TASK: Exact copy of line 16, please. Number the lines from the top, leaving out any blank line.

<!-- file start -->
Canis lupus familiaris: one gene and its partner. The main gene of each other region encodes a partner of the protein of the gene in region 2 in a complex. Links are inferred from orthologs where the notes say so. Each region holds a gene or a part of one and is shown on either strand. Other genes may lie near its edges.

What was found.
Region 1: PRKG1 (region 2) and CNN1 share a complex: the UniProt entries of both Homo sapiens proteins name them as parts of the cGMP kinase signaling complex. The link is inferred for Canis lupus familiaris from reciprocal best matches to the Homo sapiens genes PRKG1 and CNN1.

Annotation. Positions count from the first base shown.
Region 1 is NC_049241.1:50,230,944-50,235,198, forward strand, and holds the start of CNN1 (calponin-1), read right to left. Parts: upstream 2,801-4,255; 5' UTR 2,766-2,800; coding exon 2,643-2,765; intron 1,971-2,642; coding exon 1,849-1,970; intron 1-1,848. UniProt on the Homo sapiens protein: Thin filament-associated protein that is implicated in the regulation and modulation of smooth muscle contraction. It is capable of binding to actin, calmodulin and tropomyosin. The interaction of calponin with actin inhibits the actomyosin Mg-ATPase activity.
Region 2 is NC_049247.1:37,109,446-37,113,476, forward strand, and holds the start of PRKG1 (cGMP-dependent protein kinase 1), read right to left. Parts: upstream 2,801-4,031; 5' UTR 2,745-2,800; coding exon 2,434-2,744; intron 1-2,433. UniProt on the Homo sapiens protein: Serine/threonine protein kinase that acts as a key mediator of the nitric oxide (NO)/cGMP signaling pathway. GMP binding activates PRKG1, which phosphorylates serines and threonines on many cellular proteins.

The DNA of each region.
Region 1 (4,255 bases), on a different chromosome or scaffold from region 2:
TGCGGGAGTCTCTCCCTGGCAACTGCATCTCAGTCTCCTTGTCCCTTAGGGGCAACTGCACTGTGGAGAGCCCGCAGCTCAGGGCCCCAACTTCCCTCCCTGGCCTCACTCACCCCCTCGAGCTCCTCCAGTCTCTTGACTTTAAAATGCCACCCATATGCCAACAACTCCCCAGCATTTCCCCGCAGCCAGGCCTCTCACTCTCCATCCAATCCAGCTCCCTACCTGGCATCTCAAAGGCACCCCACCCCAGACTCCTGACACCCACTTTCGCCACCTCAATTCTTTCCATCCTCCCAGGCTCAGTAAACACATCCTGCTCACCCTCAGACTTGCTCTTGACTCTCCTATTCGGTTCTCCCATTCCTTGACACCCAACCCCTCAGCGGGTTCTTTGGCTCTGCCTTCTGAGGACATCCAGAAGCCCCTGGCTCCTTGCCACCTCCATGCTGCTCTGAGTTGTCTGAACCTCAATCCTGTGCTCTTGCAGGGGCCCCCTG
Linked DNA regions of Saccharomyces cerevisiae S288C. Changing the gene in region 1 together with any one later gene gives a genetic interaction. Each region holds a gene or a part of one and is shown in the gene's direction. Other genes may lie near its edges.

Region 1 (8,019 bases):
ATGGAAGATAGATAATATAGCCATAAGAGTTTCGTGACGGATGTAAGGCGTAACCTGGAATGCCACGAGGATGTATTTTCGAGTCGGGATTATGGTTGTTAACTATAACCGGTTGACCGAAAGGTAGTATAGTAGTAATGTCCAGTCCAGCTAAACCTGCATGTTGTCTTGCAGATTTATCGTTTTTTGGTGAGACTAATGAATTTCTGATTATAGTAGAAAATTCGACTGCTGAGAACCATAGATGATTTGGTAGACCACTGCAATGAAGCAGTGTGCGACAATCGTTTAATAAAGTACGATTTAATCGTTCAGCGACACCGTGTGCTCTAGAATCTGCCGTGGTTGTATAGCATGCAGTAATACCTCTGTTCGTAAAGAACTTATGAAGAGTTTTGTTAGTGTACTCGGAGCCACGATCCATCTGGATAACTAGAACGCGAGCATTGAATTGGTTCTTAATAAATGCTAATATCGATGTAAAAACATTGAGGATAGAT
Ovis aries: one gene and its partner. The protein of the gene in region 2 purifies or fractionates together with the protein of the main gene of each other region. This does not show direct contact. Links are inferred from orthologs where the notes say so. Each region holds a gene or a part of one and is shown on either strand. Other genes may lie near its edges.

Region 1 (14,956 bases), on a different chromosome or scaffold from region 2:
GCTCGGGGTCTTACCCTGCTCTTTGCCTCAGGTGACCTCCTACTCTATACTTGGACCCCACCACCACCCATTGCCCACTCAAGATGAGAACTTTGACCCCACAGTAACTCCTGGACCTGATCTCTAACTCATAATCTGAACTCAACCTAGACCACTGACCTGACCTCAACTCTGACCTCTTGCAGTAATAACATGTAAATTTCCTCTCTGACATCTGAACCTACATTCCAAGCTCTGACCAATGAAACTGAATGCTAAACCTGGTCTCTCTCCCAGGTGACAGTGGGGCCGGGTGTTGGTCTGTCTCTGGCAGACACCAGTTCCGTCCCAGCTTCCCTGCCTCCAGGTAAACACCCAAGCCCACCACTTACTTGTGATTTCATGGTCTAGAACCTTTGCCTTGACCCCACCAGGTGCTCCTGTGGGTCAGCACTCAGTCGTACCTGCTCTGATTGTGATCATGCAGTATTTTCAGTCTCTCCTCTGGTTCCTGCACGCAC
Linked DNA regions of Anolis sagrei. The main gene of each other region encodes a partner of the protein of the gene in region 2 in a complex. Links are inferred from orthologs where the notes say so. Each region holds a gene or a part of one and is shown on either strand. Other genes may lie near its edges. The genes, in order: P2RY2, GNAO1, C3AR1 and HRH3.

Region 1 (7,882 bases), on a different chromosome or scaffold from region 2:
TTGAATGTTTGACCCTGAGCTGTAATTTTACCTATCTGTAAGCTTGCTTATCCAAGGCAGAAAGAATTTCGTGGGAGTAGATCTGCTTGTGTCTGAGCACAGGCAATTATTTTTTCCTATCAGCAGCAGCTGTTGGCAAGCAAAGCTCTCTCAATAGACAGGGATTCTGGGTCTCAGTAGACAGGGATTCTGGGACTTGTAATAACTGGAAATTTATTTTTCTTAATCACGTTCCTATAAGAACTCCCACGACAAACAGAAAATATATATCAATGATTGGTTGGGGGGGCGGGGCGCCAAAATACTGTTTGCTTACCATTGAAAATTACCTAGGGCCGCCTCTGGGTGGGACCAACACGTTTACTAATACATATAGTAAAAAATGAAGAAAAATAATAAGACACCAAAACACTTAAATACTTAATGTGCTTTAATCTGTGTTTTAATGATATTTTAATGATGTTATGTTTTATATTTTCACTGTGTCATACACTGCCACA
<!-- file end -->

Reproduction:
Linked DNA regions of Anolis sagrei. The main gene of each other region encodes a partner of the protein of the gene in region 2 in a complex. Links are inferred from orthologs where the notes say so. Each region holds a gene or a part of one and is shown on either strand. Other genes may lie near its edges. The genes, in order: P2RY2, GNAO1, C3AR1 and HRH3.